The Real World is going remote–only schools are left behind

If businesses can use email, Slack, Google, messaging apps, Telegram, Signal, text, video chat, Zoom conferencing, group documents, and project management software (Asana and Basecamp are free), schools can too.

The bonus here is teaching these communication flows and productivity tools is teaches students how to work in the professional workspace.

Tips for teaching remote

Planning a good remote teaching strategy depends on the goals, the resources you have available, and the age group.

I had high school kids. I used a simple “check in” flow using email in the beginning. As the tech built out, I had access to Google Classroom, too.

I’ve created embedded documents with multimedia resources, sent PDFs of my own online lesson plans, and often adapted assignments based on what a student said they could do remotely.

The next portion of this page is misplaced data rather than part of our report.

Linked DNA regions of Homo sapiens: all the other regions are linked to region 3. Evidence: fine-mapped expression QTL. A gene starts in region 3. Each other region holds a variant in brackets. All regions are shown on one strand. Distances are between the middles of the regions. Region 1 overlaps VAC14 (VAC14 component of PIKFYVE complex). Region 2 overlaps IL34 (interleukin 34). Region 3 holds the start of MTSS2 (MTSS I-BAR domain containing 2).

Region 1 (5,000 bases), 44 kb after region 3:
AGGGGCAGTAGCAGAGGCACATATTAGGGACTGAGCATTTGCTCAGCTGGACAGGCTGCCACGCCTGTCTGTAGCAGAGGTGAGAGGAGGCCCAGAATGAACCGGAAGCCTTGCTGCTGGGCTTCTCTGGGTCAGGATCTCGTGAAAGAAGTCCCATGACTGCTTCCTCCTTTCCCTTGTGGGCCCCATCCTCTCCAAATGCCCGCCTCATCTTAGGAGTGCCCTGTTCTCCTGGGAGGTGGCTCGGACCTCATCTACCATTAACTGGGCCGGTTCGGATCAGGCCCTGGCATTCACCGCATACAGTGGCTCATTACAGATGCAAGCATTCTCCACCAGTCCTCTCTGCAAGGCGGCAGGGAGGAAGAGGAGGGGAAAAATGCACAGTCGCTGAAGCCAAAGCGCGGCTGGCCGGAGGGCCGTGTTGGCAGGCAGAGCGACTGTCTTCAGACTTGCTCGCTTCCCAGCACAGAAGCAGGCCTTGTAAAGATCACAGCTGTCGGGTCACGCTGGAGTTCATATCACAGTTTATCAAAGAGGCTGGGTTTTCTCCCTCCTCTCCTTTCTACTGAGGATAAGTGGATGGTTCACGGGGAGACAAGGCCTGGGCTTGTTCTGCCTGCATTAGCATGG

It used to be that many kids didn’t have internet. Today that number is lower than you might think. Ask this, “How often do you check your Tik Tok, Snap, or Instagram?” If an older kids gives an answer, they have enough internet to get your email. If no, you make another plan.

For younger students, that requires having parents check in or having a work-station or site where work is available on demand and ahead of time.

Use email or Google Classroom

If your school has Google Classroom make it your default remote flow.  Teach students to check there first. You may even add “If you are out” to the bottom of the post. This keeps you from needing to send an email, and students can submit work if appropriate.

Have a Plan B

When students can’t access the internet, have a Plan B takeaway. This can be, a set of critical objectives or questions for each unit or simply, “Practice this.”

Try using a section of the board that says, “If I am absent this week, I will…” and put a long-response question, research item, or practice assignment, customized by unit. Students can copy down that bullet point wherever they keep their assignments.

Make a YouTube channel

You’ve always wanted to be a YouTube star, haven’t you?